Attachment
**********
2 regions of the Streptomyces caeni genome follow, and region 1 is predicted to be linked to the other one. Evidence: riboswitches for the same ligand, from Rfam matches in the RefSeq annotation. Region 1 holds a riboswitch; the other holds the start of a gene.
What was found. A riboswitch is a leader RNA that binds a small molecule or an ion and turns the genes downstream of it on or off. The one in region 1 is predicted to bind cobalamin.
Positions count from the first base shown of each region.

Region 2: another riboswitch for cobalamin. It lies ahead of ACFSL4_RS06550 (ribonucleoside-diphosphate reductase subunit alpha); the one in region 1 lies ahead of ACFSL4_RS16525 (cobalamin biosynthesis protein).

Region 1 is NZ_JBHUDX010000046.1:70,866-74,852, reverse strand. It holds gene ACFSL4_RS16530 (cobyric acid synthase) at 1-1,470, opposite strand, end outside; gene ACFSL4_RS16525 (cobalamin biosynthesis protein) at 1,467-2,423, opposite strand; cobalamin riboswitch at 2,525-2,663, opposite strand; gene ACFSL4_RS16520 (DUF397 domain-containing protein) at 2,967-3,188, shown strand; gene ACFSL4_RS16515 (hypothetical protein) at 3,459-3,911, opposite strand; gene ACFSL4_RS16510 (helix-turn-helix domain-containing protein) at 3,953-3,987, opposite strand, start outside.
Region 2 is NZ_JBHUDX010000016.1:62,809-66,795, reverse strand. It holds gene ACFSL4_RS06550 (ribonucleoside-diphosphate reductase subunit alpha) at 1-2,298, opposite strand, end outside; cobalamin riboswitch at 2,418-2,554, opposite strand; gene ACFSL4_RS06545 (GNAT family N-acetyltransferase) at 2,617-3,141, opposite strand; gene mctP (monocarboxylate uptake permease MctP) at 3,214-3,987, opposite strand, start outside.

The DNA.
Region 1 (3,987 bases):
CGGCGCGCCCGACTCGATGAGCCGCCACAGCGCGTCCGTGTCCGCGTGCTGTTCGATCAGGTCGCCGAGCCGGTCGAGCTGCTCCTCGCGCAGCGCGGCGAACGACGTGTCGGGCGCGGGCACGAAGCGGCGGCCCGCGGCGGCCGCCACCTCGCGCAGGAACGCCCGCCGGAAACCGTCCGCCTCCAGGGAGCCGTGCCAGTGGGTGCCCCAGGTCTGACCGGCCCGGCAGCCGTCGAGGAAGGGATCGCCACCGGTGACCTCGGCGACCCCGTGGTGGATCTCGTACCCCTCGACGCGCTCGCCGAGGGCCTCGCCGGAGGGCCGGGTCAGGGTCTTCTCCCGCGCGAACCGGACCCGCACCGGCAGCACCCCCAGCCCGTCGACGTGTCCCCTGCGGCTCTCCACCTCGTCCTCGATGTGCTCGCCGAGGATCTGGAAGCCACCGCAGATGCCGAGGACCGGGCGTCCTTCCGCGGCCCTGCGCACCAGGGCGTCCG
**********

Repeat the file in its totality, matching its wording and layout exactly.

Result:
2 regions of the Streptomyces caeni genome follow, and region 1 is predicted to be linked to the other one. Evidence: riboswitches for the same ligand, from Rfam matches in the RefSeq annotation. Region 1 holds a riboswitch; the other holds the start of a gene.
What was found. A riboswitch is a leader RNA that binds a small molecule or an ion and turns the genes downstream of it on or off. The one in region 1 is predicted to bind cobalamin.
Positions count from the first base shown of each region.

Region 2: another riboswitch for cobalamin. It lies ahead of ACFSL4_RS06550 (ribonucleoside-diphosphate reductase subunit alpha); the one in region 1 lies ahead of ACFSL4_RS16525 (cobalamin biosynthesis protein).

Region 1 is NZ_JBHUDX010000046.1:70,866-74,852, reverse strand. It holds gene ACFSL4_RS16530 (cobyric acid synthase) at 1-1,470, opposite strand, end outside; gene ACFSL4_RS16525 (cobalamin biosynthesis protein) at 1,467-2,423, opposite strand; cobalamin riboswitch at 2,525-2,663, opposite strand; gene ACFSL4_RS16520 (DUF397 domain-containing protein) at 2,967-3,188, shown strand; gene ACFSL4_RS16515 (hypothetical protein) at 3,459-3,911, opposite strand; gene ACFSL4_RS16510 (helix-turn-helix domain-containing protein) at 3,953-3,987, opposite strand, start outside.
Region 2 is NZ_JBHUDX010000016.1:62,809-66,795, reverse strand. It holds gene ACFSL4_RS06550 (ribonucleoside-diphosphate reductase subunit alpha) at 1-2,298, opposite strand, end outside; cobalamin riboswitch at 2,418-2,554, opposite strand; gene ACFSL4_RS06545 (GNAT family N-acetyltransferase) at 2,617-3,141, opposite strand; gene mctP (monocarboxylate uptake permease MctP) at 3,214-3,987, opposite strand, start outside.

The DNA.
Region 1 (3,987 bases):
CGGCGCGCCCGACTCGATGAGCCGCCACAGCGCGTCCGTGTCCGCGTGCTGTTCGATCAGGTCGCCGAGCCGGTCGAGCTGCTCCTCGCGCAGCGCGGCGAACGACGTGTCGGGCGCGGGCACGAAGCGGCGGCCCGCGGCGGCCGCCACCTCGCGCAGGAACGCCCGCCGGAAACCGTCCGCCTCCAGGGAGCCGTGCCAGTGGGTGCCCCAGGTCTGACCGGCCCGGCAGCCGTCGAGGAAGGGATCGCCACCGGTGACCTCGGCGACCCCGTGGTGGATCTCGTACCCCTCGACGCGCTCGCCGAGGGCCTCGCCGGAGGGCCGGGTCAGGGTCTTCTCCCGCGCGAACCGGACCCGCACCGGCAGCACCCCCAGCCCGTCGACGTGTCCCCTGCGGCTCTCCACCTCGTCCTCGATGTGCTCGCCGAGGATCTGGAAGCCACCGCAGATGCCGAGGACCGGGCGTCCTTCCGCGGCCCTGCGCACCAGGGCGTCCG